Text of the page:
Environmental risk – what is ISO 14001:2015 all about?
ISO 14001:2015, the International Standard for Environmental Management Systems has many similarities to the previous 2004 version. However, there are some big differences too. To finish off our month focusing on Standards, Alan Field explains more.
BS EN ISO 14001:2004 is one of the most widely adopted Standards for environmental management systems throughout the world.
However, by September 2018 all organisations who wish to retain their certification will need to have successfully migrated to the 2015 version of BS EN ISO 14001 (which we will refer to as the 2015 Standard).
So, time to get thinking about the changes.
There are a number of big changes that the 2015 Standard brings. Firstly, it is a process based environmental management system (EMS). Secondly, it is a risk based EMS and, thirdly, there is a new concept of leadership, whose role is to be directly responsible for the running of the EMS -although this doesn’t mean they can’t delegate!
Process based – in broad terms – means a series or sequence of events that lead to a particular outcome. This doesn’t mean that procedures or work instructions can no longer be used – rather, there must be a suite of overarching processes approach to an organisation’s EMS. This will also impact on existing ISO 14001 requirements such as environmental policy, objectives and targets. A process based approach may impact on more specific areas such as more operational controls or emergency preparedness and response within an EMS.
The 2015 Standard actually makes good business sense in terms of continual improvement.
Risk means the effect of uncertainty and ISO (the International Standards Organisation) .have deliberately left the definition a wide one so that different risk based approaches to management can be embraced. The issue is that many organisations still don’t have a risk based approach to their EMS other than, perhaps, things such as compliance risks.
For example, an organisation might understand the legal and reputational risks of not managing their waste streams. However, they may not think about deciding priorities concerning their EMS based on a risk and opportunities approach. Neither may they think about the wider impact of their business – and the supply chain it uses – and which really begs for a risk based approach – rather than simply procedural type controls. So, the 2015 Standard actually makes good business sense in terms of continual improvement.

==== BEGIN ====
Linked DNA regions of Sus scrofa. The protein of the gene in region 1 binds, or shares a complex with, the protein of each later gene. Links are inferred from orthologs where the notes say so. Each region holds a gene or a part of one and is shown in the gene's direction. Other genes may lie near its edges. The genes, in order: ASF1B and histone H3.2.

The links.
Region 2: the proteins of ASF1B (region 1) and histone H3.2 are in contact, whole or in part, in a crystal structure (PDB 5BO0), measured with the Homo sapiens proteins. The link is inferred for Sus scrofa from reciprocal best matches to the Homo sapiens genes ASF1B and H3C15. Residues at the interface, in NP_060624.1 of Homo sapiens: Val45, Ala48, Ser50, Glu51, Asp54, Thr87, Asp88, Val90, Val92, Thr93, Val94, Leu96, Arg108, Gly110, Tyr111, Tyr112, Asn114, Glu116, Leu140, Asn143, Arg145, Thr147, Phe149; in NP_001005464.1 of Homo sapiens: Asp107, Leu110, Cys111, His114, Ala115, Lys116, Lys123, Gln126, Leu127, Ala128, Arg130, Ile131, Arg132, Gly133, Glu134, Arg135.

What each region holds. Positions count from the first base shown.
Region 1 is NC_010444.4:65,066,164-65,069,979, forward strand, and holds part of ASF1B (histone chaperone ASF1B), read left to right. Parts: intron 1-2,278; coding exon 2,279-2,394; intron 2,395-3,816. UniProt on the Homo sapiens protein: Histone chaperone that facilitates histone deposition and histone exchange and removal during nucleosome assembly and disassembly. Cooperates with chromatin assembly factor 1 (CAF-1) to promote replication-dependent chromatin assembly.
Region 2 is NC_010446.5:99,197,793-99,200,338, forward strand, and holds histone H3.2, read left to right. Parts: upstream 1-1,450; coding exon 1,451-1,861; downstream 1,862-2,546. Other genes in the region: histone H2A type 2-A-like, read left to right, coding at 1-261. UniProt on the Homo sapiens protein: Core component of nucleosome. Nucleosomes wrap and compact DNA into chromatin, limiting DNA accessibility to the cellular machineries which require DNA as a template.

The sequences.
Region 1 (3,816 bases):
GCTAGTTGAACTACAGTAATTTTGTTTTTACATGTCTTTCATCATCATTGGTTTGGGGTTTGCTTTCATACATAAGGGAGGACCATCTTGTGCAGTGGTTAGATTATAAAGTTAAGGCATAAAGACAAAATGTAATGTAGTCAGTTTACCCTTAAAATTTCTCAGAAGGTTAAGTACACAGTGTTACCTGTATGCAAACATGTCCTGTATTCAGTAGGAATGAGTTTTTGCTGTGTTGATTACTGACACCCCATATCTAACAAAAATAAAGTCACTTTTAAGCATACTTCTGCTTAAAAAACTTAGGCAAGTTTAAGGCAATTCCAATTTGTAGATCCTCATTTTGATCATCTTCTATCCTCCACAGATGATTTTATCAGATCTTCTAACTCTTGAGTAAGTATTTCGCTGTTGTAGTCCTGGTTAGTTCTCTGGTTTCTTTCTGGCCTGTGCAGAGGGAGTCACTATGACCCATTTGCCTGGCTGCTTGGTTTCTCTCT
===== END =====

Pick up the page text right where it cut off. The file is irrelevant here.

The risk and opportunities based approach to EMS is one of the reasons why leadership is so important under the 2015 Standard. In one sense, ISO 14001 has moved up a notch from being just about the day to day EMS. It escalates it towards centre stage of strategic decisions and risk management of an organisation. So, it also means there needs to be more involvement of the leadership team with the EMS itself.
Is that all?
There are some other important changes in the 2015 Standard. However, the above are the key starting points before looking at other requirements.
The approach ISO have taken is that with a leadership, risk and process based approach to the EMS then completing the necessary work to the 2015 Standard will flow from achieving these initial areas of continual improvement.
The 2015 Standard presents opportunities as well as challenges. In many ways it is more adaptable than the present version to a wider range of organisations and, more importantly, can be used as a platform to meet wider sustainable goals to meet emerging market expectations.
September 2018 may seem a long time away. It isn’t in terms of certification visit cycles and thinking caps need to put on now to comfortably achieve the deadline.
Alan C. Field MA is a freelance author and editor for a wide range of business publications. He is also an experienced Lead Assessor and consultant for risk and integrated management systems. Alan is a Chartered Quality Professional as well as having qualifications in health and safety, fire safety and environmental management. Alan can be contacted at [email protected]
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